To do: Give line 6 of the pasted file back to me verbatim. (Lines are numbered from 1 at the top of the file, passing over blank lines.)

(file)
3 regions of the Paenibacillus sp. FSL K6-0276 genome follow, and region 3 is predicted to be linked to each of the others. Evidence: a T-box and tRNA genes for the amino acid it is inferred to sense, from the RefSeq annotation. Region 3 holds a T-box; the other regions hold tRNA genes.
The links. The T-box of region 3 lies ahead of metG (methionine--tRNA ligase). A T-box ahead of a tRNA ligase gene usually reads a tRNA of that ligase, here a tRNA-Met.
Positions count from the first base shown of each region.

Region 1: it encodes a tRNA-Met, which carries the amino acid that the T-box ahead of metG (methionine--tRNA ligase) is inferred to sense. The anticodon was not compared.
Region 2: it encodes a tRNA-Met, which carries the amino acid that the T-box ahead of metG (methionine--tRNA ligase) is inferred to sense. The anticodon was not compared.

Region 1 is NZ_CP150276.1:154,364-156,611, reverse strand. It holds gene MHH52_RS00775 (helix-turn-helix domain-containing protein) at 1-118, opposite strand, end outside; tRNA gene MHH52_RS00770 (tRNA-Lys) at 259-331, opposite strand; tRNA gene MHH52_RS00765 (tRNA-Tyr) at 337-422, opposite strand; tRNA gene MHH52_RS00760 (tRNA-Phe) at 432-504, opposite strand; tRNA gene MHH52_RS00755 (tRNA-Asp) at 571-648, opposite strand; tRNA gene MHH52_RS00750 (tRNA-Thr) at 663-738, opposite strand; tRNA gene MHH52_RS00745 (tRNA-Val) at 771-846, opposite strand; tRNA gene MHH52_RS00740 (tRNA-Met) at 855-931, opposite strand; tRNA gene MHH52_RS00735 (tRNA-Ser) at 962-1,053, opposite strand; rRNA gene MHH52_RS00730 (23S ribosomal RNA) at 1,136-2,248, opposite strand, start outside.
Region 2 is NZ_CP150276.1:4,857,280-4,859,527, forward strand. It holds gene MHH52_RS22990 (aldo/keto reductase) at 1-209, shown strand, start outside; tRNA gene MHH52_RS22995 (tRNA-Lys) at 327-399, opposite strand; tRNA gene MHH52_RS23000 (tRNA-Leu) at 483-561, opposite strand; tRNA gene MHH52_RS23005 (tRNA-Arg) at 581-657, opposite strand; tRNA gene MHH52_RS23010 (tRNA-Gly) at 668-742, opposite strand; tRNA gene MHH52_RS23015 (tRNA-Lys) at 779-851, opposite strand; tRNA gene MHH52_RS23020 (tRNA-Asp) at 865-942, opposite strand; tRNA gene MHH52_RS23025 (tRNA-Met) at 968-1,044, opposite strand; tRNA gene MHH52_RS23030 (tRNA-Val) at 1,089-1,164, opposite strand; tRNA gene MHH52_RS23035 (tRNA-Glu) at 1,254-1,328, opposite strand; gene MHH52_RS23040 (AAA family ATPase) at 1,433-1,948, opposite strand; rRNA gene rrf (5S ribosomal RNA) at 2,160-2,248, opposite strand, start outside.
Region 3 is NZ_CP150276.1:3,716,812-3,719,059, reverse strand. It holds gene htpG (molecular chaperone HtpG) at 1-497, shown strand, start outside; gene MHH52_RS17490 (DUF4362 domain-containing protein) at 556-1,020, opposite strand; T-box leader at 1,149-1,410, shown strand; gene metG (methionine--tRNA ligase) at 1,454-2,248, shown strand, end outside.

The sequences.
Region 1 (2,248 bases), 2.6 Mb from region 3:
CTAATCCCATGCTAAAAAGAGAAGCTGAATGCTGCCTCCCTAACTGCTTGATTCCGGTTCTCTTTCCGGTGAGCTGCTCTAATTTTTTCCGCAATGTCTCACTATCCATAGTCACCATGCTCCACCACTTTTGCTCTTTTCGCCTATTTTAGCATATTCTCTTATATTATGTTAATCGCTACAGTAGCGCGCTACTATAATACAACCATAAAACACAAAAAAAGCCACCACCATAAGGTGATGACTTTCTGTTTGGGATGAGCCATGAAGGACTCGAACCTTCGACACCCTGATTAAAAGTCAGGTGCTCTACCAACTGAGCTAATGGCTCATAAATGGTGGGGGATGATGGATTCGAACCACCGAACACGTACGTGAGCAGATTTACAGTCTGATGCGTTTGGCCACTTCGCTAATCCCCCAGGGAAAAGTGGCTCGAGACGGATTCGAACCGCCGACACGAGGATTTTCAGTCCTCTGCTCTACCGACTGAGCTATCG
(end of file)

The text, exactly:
Region 1 is NZ_CP150276.1:154,364-156,611, reverse strand. It holds gene MHH52_RS00775 (helix-turn-helix domain-containing protein) at 1-118, opposite strand, end outside; tRNA gene MHH52_RS00770 (tRNA-Lys) at 259-331, opposite strand; tRNA gene MHH52_RS00765 (tRNA-Tyr) at 337-422, opposite strand; tRNA gene MHH52_RS00760 (tRNA-Phe) at 432-504, opposite strand; tRNA gene MHH52_RS00755 (tRNA-Asp) at 571-648, opposite strand; tRNA gene MHH52_RS00750 (tRNA-Thr) at 663-738, opposite strand; tRNA gene MHH52_RS00745 (tRNA-Val) at 771-846, opposite strand; tRNA gene MHH52_RS00740 (tRNA-Met) at 855-931, opposite strand; tRNA gene MHH52_RS00735 (tRNA-Ser) at 962-1,053, opposite strand; rRNA gene MHH52_RS00730 (23S ribosomal RNA) at 1,136-2,248, opposite strand, start outside.